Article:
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MARK HEISLER ON THE NBA

Bad season is the capper for Mike D'Antoni's New York Knicks

Team is biding its time (and losing a lot) until summer, when it hopes to lure LeBron James and another free agent -- only its salary-cap room isn't as 'maximum' as it thought. At least coach still has a sense of humor.

November 25, 2009|Mark Heisler
  • Knicks Coach Mike D'Antoni smiles as a call goes against his team against the Indiana Pacers last week. New York is 3-11 after losing to the Lakers, 100-90, on Tuesday night.
Knicks Coach Mike D'Antoni smiles as a call goes against his team against… (Michael Conroy / Associated…)

There is a time for the New York Knicks -- at least in theory -- but this isn't it.

Currently saving salary-cap room in the hope of having two maximum slots to offer next summer's free agents, that leaves the matter of the present, which was inconvenient, indeed, Tuesday night when they faced the Lakers, who already have stars in their max slots.

The Lakers also have many tall players, while the Knicks started 6-foot-9 David Lee at center. Tuesday's game, which the Lakers won, 100-90, was like watching the storks play the fish in a swamp, or bend down to eat them.

The Knicks are now 3-11 and, of course, a little concerned.

"You mean every day, every morning, every hour?" said Coach Mike D'Antoni.

"It's like everybody else, you wake up in the morning, look at it and say, 'Whoops! That's not good.' "

If saving cap room was the thing to do -- Spike Lee once wrote an open letter, begging management to do it -- no one is exactly congratulating the Knicks for it.

Of course, by now their credibility is like the man in "Wall Street," of whom Gordon Gekko sneers:

"If this guy had a funeral parlor no one would die."

What other organization ever had adventures like the Larry Brown firing in 2005, which took six weeks, when the press corps was evicted from the practice facility, which it had staked out, hoping for a comment from anybody.

And Brown, driving by, stopped by the roadside where the press corps had retreated and held an impromptu news conference.

Meanwhile, owner James Dolan, who got his team the old-fashioned way -- from his father, Charles, the Cablevision boss -- refused all comment, although he did appear at a New York club with his amateur blues band. The press corps attended, hoping for a comment. The New York Daily News' Frank Isola wrote that if Brown wanted his situation clarified, all he needed was a $5 cover charge.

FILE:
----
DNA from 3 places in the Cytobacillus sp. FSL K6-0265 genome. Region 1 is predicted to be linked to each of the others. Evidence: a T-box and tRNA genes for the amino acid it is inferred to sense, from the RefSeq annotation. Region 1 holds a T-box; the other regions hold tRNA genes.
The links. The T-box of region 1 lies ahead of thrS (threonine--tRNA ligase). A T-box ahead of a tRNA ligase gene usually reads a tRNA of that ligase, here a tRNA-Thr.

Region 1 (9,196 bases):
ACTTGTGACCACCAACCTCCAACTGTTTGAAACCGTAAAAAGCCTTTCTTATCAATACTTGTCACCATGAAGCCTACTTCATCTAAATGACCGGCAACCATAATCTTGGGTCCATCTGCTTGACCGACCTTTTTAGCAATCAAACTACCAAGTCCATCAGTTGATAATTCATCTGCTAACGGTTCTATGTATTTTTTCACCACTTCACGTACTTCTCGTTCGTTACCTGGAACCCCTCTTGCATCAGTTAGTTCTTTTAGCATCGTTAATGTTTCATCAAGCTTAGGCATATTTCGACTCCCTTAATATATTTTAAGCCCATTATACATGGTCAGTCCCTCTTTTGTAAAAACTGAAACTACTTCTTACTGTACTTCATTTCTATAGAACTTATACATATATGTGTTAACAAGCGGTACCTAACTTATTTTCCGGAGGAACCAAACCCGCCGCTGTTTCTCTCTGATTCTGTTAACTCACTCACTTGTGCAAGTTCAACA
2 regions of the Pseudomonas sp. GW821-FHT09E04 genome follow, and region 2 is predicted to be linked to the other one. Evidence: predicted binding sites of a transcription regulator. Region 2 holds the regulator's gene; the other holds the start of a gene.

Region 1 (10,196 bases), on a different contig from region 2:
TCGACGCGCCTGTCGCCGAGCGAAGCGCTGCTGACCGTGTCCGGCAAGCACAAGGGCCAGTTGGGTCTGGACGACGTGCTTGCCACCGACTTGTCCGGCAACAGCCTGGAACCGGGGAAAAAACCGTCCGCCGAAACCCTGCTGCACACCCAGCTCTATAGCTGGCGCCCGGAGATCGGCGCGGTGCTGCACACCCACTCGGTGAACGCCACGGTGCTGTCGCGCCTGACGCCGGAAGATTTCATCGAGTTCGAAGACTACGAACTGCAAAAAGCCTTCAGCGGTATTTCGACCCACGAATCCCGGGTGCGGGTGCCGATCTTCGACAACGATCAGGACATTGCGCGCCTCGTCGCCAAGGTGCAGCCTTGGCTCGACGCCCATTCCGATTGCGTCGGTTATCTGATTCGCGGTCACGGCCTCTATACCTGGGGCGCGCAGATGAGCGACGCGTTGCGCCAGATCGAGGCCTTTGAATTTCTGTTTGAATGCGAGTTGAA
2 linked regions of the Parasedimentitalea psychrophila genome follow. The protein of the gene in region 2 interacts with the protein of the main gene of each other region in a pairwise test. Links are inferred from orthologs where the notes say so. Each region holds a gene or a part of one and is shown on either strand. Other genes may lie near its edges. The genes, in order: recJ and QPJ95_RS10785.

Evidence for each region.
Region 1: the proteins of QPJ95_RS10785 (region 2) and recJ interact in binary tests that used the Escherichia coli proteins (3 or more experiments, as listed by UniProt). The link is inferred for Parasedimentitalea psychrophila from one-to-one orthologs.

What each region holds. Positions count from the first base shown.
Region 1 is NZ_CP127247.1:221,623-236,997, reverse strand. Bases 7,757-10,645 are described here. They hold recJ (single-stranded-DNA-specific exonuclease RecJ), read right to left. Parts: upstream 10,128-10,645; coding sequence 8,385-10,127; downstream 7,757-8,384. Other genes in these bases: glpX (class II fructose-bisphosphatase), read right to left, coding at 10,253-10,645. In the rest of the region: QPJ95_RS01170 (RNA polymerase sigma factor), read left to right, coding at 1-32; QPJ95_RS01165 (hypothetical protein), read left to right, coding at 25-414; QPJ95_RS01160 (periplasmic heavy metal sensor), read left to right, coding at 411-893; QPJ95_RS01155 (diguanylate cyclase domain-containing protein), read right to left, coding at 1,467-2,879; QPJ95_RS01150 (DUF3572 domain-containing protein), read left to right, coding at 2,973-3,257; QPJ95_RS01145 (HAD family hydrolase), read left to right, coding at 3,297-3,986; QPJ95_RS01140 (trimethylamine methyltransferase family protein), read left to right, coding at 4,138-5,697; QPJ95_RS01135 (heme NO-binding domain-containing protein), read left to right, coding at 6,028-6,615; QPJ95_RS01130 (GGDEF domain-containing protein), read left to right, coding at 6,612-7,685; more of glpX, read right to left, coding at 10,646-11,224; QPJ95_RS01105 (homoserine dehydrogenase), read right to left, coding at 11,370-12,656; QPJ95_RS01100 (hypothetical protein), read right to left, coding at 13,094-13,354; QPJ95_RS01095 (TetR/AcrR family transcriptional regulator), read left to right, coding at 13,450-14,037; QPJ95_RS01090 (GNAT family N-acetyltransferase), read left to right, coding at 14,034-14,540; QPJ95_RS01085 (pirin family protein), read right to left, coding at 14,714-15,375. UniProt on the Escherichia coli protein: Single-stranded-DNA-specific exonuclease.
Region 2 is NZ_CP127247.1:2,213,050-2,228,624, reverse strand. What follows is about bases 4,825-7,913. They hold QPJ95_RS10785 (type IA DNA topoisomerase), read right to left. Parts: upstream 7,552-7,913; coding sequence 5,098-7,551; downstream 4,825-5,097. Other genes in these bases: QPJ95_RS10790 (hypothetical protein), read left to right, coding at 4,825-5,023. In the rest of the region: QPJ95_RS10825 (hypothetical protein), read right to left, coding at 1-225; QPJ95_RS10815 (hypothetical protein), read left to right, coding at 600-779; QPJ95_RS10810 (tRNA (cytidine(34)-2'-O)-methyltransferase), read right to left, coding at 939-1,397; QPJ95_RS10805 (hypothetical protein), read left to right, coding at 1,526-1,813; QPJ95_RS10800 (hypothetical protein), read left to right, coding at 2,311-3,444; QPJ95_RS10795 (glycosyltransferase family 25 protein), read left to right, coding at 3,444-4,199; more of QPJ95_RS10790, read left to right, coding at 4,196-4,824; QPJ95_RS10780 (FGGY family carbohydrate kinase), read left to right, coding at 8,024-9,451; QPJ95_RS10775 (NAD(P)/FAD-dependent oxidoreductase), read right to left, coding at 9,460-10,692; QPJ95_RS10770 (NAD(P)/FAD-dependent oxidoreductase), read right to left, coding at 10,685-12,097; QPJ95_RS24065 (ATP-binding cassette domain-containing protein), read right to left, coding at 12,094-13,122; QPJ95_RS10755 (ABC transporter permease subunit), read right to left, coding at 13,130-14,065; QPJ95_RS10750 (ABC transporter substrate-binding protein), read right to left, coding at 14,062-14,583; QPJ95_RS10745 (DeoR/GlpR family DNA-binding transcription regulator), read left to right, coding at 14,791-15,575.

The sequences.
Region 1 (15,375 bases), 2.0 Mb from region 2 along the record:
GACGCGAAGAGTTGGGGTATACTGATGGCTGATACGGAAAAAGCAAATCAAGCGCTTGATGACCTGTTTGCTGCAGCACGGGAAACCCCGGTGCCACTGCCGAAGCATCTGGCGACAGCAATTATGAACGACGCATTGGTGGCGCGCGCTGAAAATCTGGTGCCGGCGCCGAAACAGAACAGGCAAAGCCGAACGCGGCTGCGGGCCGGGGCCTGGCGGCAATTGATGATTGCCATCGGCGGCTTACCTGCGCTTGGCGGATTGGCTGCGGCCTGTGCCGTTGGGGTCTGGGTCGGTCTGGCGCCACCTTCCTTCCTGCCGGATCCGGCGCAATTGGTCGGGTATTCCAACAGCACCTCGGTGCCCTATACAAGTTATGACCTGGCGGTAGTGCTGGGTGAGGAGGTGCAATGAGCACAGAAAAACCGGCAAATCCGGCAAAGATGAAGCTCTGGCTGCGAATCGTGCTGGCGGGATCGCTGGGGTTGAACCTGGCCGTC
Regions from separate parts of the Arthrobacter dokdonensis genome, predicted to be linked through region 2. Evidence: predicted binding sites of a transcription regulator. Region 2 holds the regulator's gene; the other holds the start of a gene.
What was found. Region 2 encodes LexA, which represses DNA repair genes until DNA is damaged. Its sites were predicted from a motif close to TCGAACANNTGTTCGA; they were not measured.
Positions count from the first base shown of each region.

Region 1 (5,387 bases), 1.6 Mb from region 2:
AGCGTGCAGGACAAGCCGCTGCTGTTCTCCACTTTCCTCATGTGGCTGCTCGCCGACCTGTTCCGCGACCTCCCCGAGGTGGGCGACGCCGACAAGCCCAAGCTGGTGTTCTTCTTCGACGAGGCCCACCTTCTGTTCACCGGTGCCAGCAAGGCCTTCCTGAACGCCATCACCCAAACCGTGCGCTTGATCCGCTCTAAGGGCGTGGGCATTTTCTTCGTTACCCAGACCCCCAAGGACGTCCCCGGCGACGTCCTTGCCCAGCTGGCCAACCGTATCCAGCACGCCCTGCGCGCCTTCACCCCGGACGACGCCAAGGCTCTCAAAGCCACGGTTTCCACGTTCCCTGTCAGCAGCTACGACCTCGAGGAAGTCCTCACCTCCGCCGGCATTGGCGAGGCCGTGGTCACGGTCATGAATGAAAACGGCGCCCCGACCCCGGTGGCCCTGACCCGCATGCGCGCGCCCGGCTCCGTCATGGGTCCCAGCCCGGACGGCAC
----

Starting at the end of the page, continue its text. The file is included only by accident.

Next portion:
Of course, the Lakers are a lot like the Knicks, just with more titles.

Before Tuesday's game, there was the nightly Q-and-A with Coach Phil Jackson about the latest Lakers appearance on TV, in this case Ron Artest's on Jimmy Kimmel's show, wearing boxer shorts.

Alex Rodriguez sat courtside, as did Stevie Wonder, one game after Will.i.am of the Black Eyed Peas, sitting courtside, took the microphone and sang an impromptu version of "I Gotta Feeling."

At this point, the only question is whether the Lakers are a show-biz adjunct, or show biz is a Lakers adjunct.

In any case, it hasn't stopped the Lakers from paying attention to business.

After leading Chicago by 24 in a 15-point win in Pau Gasol's return, and Oklahoma City by 27 in a 16-point win in his second game, they led the Knicks by 25 in this one, before putting it on cruise control.

The mere sight of Gasol is painful for D'Antoni, who was coaching Phoenix when the Lakers got Gasol from Memphis, changing the balance of power in the Pacific Division, and numbering D'Antoni's days in it.

Or, as D'Antoni remembered, laughing, Tuesday: "Y'all got him for nothing. It was like, 'Here, let us put one of the better players in the league on the team for nothing.' "

D'Antoni's new gig . . . well, let's just say it's challenging.

These are dark days for the Knicks, who had saved two full $16.5-million slots to offer, say, LeBron James and Chris Bosh, then saw the cap's projected decline cut it to one maximum slot and half of a second . . . enough to offer James and Zydrunas Ilgauskas.

Then there's the Brandon Jennings fiasco, passing up this season's spectacular rookie in the draft, although they were dying for a point guard, and had him in for a workout.

On the other hand, they're still fighting.

"We did have this down as a sure win," D'Antoni said, sardonically. "It was kind of up in the air."

That's exactly where it was, but keep that sense of humor. You'll need it.

mark.heisler@latimes.com

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